Bookmaker Ladbrokes has disclosed a 57 per cent plunge in third-quarter earnings after being hit by higher gaming taxes and the costs of a major marketing push.
The group, which is waiting for regulatory clearance for a £2.3 billion mega-merger with rival Gala Coral, said UK revenues fell 0.7 per cent in the three months to the end of September compared with a year earlier, when it was boosted by the football World Cup.
Stripping this out, revenues were 2 per cent higher.
Ladbrokes posted underlying earnings of £14.3 million, less than half the £33m seen a year earlier, but stressed this reflected investment in a turnaround plan launched earlier this year.
Chief executive Jim Mullen said: “These numbers reflect the first 68 days of activity since we announced our organic plan to aggressively invest and grow our recreational and multi-channel customer base particularly across UK retail, Ladbrokes.com and Ladbrokes Australia.
“It is early in our journey, but today’s results reflect positive initial progress.”
The group has hiked spend on marketing campaigns in the UK, with a focus on television advertising, which is said had helped increase bets staked by 17.5 per cent so far in the football season.
Overall, bets made in its 2,161-strong chain of bookies in the UK rose 1.6 per cent – or by 3.5 per cent with shop closures stripped out – and Ladbrokes said the Rugby World Cup was better-than-expected for the group.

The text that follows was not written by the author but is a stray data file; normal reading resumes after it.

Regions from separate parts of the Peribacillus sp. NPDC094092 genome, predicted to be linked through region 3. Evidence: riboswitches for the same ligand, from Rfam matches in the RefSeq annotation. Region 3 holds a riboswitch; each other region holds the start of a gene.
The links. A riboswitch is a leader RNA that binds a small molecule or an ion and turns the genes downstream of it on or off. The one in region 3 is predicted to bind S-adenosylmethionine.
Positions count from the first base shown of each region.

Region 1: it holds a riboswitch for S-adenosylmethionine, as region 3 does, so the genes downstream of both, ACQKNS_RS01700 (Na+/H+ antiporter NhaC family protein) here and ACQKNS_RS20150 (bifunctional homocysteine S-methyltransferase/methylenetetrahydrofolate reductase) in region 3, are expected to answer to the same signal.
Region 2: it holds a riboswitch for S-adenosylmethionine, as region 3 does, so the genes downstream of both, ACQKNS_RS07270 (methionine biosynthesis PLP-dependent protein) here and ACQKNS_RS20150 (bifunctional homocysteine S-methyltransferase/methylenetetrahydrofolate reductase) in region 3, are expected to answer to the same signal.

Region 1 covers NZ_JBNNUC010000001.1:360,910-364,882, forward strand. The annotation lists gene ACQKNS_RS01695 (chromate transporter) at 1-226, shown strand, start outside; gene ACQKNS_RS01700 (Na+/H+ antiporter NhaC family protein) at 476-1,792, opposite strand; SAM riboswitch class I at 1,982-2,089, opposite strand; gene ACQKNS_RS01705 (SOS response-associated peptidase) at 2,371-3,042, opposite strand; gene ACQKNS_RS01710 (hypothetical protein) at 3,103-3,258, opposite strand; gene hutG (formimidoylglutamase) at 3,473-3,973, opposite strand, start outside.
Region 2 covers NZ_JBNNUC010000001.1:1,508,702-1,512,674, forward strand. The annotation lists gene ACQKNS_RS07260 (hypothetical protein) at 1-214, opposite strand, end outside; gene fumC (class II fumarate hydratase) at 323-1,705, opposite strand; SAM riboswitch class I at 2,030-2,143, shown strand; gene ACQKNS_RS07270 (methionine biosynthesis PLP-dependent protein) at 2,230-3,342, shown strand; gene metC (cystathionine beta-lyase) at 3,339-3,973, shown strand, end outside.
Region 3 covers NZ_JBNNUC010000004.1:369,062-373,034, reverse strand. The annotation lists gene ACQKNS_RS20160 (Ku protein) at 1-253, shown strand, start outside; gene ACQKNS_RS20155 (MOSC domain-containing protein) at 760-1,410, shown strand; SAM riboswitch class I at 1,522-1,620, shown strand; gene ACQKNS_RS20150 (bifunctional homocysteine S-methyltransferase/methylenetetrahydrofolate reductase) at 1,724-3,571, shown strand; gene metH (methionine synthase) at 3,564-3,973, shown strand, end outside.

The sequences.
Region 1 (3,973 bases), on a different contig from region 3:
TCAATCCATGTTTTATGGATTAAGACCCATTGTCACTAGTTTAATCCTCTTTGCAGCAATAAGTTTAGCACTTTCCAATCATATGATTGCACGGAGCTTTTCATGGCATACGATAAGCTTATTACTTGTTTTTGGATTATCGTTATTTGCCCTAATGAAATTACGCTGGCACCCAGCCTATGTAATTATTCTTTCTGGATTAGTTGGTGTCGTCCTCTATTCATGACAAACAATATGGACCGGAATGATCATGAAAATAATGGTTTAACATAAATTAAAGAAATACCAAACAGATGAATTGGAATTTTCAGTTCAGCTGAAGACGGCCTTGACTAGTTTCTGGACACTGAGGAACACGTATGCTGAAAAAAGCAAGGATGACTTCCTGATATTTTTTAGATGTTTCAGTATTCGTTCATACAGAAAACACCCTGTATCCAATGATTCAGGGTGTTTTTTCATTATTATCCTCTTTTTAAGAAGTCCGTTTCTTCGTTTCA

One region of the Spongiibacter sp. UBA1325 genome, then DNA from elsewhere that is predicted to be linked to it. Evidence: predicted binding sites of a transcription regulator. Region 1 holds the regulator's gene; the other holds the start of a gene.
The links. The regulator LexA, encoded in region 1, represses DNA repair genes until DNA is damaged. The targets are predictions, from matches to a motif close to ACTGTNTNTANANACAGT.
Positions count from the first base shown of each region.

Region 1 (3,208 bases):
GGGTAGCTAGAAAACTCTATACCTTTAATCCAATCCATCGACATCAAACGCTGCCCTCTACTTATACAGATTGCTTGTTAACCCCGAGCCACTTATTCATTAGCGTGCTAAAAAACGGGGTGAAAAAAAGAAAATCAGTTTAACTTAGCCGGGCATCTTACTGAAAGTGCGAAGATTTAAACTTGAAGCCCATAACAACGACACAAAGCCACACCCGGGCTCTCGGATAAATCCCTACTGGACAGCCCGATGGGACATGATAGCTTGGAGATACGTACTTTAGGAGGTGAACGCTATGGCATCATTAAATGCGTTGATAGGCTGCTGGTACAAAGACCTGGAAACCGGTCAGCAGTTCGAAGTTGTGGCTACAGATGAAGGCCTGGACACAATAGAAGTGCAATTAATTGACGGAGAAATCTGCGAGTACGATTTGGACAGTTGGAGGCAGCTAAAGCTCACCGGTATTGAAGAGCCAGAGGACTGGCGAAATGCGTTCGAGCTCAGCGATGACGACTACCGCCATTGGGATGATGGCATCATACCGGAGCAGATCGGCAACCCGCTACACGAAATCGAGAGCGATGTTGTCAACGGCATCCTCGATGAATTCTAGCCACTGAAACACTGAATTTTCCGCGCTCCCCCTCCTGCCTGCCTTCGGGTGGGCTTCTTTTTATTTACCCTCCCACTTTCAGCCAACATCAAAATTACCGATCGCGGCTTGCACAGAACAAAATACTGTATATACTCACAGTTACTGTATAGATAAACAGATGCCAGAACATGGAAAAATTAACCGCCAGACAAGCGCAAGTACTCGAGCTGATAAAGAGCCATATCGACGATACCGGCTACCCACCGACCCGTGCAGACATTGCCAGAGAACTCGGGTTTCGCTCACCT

A number of football results went its way, although it saw a number of unfavourable horse racing results, particularly in September.
Online revenues continued to be the star performer, up 6.4 per cent in the third quarter, or 10.5 per cent excluding last year’s football World Cup.
The group shut another eight shops under plans to close 60 throughout 2015.
Its merger with Gala Coral will form a gambling giant with more than 4,000 shops and will see it overtake the UK’s biggest bookmaker William Hill.
The move will give it greater might in the face of new taxes and the need for greater investment in marketing and technology.
It comes amid a wave of consolidation in the sector, with Irish chain Paddy Bower and online gambling group Betfair also set to join forces in a £5bn tie-up.
But Ladbrokes and privately-owned Gala Coral will first have to appease the Competition & Markets Authority (CMA) and are likely to have to sell shops to achieve the green light.
Ladbrokes said on releasing its latest update that the merger was “on track”.
Mullen added: “The CMA work is progressing but there is no material news that we can share on that today.”